In 1992 the 340B Drug Discount Program was enacted, which afforded community health centers (CHCs) the ability to provide pharmacy services to their patients, a service that many CHCs could not financially support to provide otherwise.
The program protects safety-net providers, including CHCs, from escalating drug prices, allowing us to purchase drugs at a discounted rate from manufactures and pass those discounts directly to the patient. This program is presently under threat.
That is why I support Dr. Richard Pan’s Senate Bill 939. This bill would prohibit discriminatory actions by drug manufacturers and administrators when providing 340B drugs to health centers and the patients they serve. It provides important consumer protections that are necessary to protect 340B savings and ensure that the savings remain with health centers and their communities, creating greater access to health care and equity for all.
The 340B Program also allows safety-net providers the ability to accrue savings that must be reinvested directly into patient care and services. Thus, the program enables covered entities to stretch scarce federal resources as far as possible, reaching more eligible patients and providing more comprehensive services.
For 30 years CHCs have used those savings to provide free medications to patients experiencing homelessness, free transportation vouchers, free nutrition classes, and hire provider types (like community health workers) who are not billable within Medi-Cal.
Today, there are over 1,300 health centers in California that provide care to 7.2 million people – that’s 1 in every 5 Californians and 1 in 3 Medi-Cal patients. Additionally, 68% of CHC patients are of BIPOC communities. CHCs are often the only source of primary and preventative care for California’s most diverse communities, including those experiencing homelessness, immigrants, and agricultural workers.
Anyone who walks into our health centers today can access a variety of services from primary care to dental to behavioral health care and a variety of wraparound services, regardless of whether they have health insurance, or an ability to pay for care. A large part of why we’re able to offer those services is thanks to savings we receive from the 340B program.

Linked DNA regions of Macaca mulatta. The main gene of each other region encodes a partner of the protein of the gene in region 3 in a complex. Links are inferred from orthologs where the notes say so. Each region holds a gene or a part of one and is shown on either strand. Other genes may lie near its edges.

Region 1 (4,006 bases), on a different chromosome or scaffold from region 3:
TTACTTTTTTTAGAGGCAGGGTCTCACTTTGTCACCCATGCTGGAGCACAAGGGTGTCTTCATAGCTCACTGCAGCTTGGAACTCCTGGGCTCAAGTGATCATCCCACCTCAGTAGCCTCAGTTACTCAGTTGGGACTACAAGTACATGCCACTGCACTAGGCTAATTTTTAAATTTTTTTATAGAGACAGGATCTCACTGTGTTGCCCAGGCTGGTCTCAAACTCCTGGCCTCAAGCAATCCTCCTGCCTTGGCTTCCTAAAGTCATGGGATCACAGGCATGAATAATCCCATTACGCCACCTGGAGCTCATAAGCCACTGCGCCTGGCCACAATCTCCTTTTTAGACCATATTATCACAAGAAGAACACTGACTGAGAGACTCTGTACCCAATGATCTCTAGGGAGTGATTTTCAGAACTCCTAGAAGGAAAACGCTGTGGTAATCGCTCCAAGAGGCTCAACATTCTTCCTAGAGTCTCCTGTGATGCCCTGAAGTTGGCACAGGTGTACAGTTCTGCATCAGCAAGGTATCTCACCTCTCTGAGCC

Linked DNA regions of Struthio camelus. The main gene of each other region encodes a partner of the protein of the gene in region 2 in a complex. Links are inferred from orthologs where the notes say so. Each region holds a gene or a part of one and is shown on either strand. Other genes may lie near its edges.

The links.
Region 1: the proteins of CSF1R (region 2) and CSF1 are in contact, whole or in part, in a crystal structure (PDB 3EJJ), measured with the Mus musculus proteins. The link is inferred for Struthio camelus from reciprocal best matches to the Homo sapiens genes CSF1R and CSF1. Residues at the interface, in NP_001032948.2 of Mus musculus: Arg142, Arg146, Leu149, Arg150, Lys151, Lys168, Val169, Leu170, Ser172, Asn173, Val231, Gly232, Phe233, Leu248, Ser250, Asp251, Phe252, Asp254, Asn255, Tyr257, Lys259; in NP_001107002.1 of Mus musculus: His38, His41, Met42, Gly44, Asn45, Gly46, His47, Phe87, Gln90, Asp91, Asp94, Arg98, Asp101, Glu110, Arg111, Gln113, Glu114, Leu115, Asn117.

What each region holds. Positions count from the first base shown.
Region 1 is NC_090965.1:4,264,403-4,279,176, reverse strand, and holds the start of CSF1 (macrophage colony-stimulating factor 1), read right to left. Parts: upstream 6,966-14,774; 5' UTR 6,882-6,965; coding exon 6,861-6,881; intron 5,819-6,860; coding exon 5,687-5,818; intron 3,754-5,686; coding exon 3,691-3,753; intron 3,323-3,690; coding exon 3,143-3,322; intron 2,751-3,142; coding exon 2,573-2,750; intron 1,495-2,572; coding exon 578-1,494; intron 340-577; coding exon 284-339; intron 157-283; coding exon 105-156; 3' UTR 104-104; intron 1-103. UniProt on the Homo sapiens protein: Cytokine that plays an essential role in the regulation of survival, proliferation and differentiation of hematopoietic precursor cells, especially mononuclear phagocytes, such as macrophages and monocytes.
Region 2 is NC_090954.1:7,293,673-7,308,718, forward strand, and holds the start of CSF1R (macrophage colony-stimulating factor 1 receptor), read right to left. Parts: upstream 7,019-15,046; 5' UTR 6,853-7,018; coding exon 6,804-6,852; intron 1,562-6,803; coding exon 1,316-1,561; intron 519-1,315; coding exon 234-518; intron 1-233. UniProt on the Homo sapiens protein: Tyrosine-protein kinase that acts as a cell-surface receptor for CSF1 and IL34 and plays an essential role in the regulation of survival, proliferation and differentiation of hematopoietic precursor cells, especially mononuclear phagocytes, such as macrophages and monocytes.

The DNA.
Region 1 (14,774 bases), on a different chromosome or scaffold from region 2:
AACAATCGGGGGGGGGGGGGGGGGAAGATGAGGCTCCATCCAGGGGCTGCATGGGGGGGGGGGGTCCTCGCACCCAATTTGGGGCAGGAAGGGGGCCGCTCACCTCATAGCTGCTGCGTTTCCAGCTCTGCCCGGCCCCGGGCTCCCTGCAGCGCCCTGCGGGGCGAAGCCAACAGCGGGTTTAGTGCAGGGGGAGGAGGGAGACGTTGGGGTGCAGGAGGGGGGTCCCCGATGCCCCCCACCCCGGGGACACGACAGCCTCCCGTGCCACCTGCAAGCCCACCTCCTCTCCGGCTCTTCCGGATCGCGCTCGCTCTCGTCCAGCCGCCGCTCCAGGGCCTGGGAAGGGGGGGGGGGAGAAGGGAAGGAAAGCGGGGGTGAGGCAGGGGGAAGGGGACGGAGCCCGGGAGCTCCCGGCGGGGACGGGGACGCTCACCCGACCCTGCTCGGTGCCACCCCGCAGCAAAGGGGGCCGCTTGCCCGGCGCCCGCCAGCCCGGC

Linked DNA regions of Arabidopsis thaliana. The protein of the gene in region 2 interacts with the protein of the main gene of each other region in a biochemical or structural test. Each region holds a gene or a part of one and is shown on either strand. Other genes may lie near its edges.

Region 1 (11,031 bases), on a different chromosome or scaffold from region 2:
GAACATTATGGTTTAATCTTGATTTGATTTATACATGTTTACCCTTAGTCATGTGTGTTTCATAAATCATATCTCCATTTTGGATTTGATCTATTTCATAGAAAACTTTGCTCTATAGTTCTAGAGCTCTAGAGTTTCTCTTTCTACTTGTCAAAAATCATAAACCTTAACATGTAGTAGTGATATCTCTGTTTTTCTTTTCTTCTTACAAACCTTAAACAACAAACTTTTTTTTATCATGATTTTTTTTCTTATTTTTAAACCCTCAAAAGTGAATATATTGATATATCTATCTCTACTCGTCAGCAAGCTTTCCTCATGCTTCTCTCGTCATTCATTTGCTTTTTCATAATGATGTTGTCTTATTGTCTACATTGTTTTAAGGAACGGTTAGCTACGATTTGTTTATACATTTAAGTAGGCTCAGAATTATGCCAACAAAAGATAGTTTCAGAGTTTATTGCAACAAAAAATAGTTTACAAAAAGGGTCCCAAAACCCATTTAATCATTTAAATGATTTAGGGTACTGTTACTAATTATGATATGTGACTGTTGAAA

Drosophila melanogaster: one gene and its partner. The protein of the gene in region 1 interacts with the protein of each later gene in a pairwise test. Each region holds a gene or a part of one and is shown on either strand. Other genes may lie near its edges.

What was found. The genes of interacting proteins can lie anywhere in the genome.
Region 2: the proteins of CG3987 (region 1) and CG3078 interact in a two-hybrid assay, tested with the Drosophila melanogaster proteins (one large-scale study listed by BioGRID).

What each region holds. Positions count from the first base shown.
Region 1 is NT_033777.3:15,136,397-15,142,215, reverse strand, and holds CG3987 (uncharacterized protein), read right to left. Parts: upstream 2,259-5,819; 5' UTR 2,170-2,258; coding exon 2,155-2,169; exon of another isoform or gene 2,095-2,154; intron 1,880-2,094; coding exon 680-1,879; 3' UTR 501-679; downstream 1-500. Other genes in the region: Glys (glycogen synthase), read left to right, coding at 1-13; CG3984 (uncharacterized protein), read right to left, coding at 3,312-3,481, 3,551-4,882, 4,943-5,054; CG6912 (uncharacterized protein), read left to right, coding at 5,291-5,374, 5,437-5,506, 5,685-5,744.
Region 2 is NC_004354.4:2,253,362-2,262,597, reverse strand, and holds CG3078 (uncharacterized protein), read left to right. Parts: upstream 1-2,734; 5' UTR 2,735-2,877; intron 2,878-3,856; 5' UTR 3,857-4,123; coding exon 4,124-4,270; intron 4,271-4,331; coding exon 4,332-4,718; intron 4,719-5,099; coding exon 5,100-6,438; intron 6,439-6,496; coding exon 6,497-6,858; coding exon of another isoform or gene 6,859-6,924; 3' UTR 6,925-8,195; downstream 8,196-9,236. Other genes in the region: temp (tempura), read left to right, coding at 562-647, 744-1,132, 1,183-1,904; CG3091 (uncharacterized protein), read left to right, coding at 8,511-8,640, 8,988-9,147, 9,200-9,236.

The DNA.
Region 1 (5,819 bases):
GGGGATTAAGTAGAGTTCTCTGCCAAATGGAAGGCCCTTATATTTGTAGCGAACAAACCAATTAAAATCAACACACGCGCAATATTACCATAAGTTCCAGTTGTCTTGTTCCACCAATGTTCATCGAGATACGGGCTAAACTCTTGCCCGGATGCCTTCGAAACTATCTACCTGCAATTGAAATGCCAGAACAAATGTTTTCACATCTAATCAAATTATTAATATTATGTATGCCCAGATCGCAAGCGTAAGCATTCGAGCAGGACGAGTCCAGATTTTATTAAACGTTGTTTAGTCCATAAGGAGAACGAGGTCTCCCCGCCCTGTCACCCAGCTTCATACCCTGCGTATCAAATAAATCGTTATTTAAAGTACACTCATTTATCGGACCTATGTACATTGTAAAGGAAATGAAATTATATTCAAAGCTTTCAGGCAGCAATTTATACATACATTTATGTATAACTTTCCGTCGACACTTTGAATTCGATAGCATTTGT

In recent years the 340B program has been under assault by pharmacy benefit managers (PBMs), drug manufacturers, and others within big Pharma. Through the expansion of the Affordable Care Act & Medi-Cal, more low-income patients can access healthcare in California, meaning more are also able to access medications, causing the 340B program to expand.
Given this fact, manufacturers have put practices in place that limit patient access to 340B priced drugs while PBMs focus on trying to take 340B savings away from CHCs, and out of the local communities that need them, threatening patient access to critical medicines made available through the program.
Health centers were born out of the Civil Rights movement to ensure that all communities, particularly communities of color, would have access to high-quality care that is provided in a culturally and linguistically appropriate manner.
This program has allowed covered entities (CE), including CHCs, to contract with local pharmacies so that our patients can access low-cost medications in a convenient manner. The continual acts of greed by pharmaceutical companies and PBMs threatens equity and access that CHCs were designed to create.
Community health centers around the country are sounding the alarm over Rx drugs manufacturers’ attacks on the federal 340B program. Since 2019, 21 states have passed laws addressing PBM discrimination against 340B covered entities. It’s time for California, the policy trend setter, to become the next state to protect the 340B program so it can operate as intended.
That is why Dr. Richard Pan’s Senate Bill 939 is so important and why I so fervently speak in favor of this legislation.
Dr. Oliver Brooks is the chief medical officer and past chief of Pediatric and Adolescent Medicine at Watts Healthcare Corporation in Los Angeles.